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PUMPSEA — Result In Brief

Project ID: 510863
Funded under: FP6-INCO
Country: Portugal

Waste-filtering mangroves to the rescue

Mangrove forests have proven effective in treating wastewater that emanates from urban communities, representing a novel, cost-effective way of handling sewage.
Waste-filtering mangroves to the rescue
Domestic sewage is a major threat to sustainability worldwide, and coastal areas near communities in the developing world are particularly vulnerable to this environmental threat. Yet in some natural environments scientists have noticed that mangrove forests were naturally capable of filtering large amounts of untreated sewage in nearby creeks. This phenomenon has led to the formation of the EU-funded project Pumpsea.

The project investigated the power of peri-urban mangroves as novel solutions to treating wastewater, beginning with specific areas of east Africa as a test bed. It looked at conservation and replanting of mangroves, as well as using mangrove wetlands to treat domestic wastewater.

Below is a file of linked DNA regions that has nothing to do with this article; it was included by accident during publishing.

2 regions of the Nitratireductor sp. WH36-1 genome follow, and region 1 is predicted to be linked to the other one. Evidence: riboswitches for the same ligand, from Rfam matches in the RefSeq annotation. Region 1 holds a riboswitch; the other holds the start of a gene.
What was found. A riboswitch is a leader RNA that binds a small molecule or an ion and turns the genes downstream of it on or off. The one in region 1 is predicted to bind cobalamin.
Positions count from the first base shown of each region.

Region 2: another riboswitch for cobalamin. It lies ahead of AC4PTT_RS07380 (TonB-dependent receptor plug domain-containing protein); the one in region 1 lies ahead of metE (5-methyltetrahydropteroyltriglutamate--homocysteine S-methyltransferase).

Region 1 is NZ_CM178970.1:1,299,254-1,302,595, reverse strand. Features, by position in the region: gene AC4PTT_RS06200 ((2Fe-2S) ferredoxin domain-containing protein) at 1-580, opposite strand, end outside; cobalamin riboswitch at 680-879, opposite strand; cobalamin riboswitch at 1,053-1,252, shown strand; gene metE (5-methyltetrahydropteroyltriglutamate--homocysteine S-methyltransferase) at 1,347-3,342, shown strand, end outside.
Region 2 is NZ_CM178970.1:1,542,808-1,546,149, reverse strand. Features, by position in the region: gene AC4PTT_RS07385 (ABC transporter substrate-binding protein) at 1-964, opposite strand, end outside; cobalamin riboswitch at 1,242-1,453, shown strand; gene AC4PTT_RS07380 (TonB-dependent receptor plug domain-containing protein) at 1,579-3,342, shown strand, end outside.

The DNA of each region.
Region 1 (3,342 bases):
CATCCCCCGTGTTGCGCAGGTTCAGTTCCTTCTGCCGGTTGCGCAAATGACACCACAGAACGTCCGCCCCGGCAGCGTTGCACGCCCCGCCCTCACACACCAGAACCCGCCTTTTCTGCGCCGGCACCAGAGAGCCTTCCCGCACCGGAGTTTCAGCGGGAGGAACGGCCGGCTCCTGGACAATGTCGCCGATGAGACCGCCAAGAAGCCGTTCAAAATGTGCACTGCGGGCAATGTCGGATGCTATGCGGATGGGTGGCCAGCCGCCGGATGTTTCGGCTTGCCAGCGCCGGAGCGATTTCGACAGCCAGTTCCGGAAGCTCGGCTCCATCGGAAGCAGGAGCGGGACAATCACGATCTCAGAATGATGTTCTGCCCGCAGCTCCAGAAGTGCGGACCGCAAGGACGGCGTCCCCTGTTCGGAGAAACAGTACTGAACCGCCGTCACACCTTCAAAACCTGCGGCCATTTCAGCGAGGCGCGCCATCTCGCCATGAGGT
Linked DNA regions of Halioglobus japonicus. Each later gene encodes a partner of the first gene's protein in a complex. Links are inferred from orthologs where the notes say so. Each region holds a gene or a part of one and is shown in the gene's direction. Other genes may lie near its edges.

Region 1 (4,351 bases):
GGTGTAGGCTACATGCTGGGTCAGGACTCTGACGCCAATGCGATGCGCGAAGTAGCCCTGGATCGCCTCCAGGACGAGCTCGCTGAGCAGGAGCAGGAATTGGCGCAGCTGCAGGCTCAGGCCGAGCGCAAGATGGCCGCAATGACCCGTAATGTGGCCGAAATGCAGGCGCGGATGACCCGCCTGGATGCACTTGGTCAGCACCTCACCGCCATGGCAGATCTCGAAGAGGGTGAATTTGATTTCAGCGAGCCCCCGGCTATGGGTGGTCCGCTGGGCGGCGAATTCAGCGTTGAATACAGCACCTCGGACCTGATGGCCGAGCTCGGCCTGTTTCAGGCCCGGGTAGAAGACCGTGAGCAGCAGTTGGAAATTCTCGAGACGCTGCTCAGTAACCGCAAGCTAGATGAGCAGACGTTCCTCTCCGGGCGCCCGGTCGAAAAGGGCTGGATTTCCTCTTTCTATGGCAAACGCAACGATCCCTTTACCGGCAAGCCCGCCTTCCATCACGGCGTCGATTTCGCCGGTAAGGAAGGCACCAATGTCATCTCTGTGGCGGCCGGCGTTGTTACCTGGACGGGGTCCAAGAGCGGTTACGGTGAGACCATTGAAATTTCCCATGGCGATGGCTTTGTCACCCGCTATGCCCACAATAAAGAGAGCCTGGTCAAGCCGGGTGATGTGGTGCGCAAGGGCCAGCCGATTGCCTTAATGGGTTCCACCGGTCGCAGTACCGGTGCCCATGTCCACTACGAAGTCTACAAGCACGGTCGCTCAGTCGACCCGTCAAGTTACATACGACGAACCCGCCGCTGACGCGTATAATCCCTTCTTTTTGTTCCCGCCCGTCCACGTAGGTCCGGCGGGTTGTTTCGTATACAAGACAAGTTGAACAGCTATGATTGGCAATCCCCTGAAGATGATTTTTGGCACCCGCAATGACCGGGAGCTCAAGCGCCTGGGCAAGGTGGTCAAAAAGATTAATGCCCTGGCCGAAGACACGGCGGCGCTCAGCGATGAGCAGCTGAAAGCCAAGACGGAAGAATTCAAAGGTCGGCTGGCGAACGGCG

To achieve its aims, Pumpsea mapped, studied and conducted tests in areas of concern, drawing on many disciplines such as biogeochemistry, ecology and socioeconomics. It documented the microbiological and biogeochemical impact of sewage filtration on the ecosystem and food web, demonstrating strong success rates in treating wastewater.

In addition, the project mapped mangroves and mudflat areas near urban regions using remote sensing and ground data to study a specific set of parameters and help propose management strategies. It developed an ecological model that reflects mangrove health and transformed project results into governance guidelines, developing a plan for implementation of the project's proposals.

Importantly, Pumpsea deduced that mangrove forests can be a very cost-effective way to treat sewage, a significant find considering that these trees are endemic to all tropical coasts. This green solution has the potential to improve the ecology in east Africa, not to mention many other parts of the world as well. The prospect could be realised through integrated coastal zone management (ICZM) drawing on the project's highly valuable, positive results.

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